Did new-GTLDs head off in the wrong direction?


Did new-GTLDs start of on the wrong foot from the beginning? Most seemed to have stepped off in the basic direction of “we're like dot-COM, but we're not dot-COM” - setting themselves out as second class citizens from the beginning.

This seems to be missing an opportunity to redefine the technical, computer-code, nature of domain names and in doing so carve out entirely new markets.

In a country where everybody travels by bus, launching a different, but inferior bus, on the basis that the order book for the market leader is full but you can buy from us instead, may get you some business, but launching a car is almost certainly going to result in more success.

Some of us are old enough to remember the days of MS-DOS, so we also remember the terrible “8.3” file name structure we were all bound into. Wasn't it such a relief when Windows came along and we could, at last, give our files the kind of names that humans find useful.

Before ICANN introduced the first wave of new-GTLDs, all top-level domains looked like geeky computer code – therefore, mostly, so did the names of web sites and their domain names – and web-shorteners are mostly even worse. But the new-GTLDs gave everybody the opportunity to move away from that – but was this opportunity seized?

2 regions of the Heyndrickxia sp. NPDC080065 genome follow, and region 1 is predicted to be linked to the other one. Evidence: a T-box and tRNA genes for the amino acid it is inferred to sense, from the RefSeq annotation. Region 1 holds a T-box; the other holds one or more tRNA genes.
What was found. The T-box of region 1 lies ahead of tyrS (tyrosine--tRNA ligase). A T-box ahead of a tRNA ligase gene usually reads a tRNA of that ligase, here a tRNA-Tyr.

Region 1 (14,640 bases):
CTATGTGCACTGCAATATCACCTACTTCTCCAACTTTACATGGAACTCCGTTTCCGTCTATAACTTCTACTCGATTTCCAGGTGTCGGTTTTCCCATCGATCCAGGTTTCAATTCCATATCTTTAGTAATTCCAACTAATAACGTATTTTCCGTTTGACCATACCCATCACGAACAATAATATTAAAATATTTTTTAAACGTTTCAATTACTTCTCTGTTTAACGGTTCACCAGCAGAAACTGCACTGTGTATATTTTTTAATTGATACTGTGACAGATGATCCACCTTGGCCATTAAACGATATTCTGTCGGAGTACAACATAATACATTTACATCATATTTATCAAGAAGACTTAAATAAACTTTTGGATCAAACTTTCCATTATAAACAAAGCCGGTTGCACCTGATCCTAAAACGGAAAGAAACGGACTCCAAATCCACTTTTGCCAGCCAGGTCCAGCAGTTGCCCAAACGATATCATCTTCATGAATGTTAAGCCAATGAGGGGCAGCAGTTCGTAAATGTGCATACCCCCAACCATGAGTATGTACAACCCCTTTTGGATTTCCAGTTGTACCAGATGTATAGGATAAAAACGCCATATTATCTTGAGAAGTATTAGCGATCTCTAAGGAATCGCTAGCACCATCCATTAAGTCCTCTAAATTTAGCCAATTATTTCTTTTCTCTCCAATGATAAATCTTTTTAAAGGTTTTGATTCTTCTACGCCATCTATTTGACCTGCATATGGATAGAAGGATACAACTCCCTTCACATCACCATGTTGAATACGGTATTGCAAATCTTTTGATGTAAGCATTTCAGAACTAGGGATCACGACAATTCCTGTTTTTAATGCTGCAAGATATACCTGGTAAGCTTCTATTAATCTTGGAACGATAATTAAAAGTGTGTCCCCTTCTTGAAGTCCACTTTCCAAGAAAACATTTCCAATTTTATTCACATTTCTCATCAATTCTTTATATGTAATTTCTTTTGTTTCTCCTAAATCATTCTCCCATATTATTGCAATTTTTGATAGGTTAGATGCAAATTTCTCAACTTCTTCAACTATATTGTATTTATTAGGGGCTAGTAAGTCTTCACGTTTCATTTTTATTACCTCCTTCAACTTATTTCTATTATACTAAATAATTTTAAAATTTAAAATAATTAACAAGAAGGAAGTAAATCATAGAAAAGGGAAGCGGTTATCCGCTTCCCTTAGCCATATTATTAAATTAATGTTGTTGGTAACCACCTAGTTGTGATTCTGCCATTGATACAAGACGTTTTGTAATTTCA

Dot-CLUB is one of the more successful of the new-GTLDs, but its hard not to feel they missed a trick when they chose to brand their web site, when they could have gone with something more meaningful like

We are now starting to see some interesting new start-ups populating this territory. UK company Names.of.London with their brand have identified the ubiquitous three-word-phrase, widely used in advertising and marketing for many years, as a business opportunity for carving out a new and innovative market for new-GTLD domain names.

With domain names like, Just.for.Men, City.of.London, Two.For.One, Mayor.of.London, Week.of.Fashion, they have identified an opportunity offered by new-GTLDs that sets them apart from the geeky code of the traditional domain name.

Whether this particular idea floats or not, only time will tell – but one thing it does show us is that what the new-GTLDs need to do less of is sitting about moaning that they are second best to dot-COM, and what they need to do more of is getting creative – identify what sets them apart, and push their USP.

Surely pushing your USP is Chapter-1, Page-1 of the Encyclopedia of Marketing?



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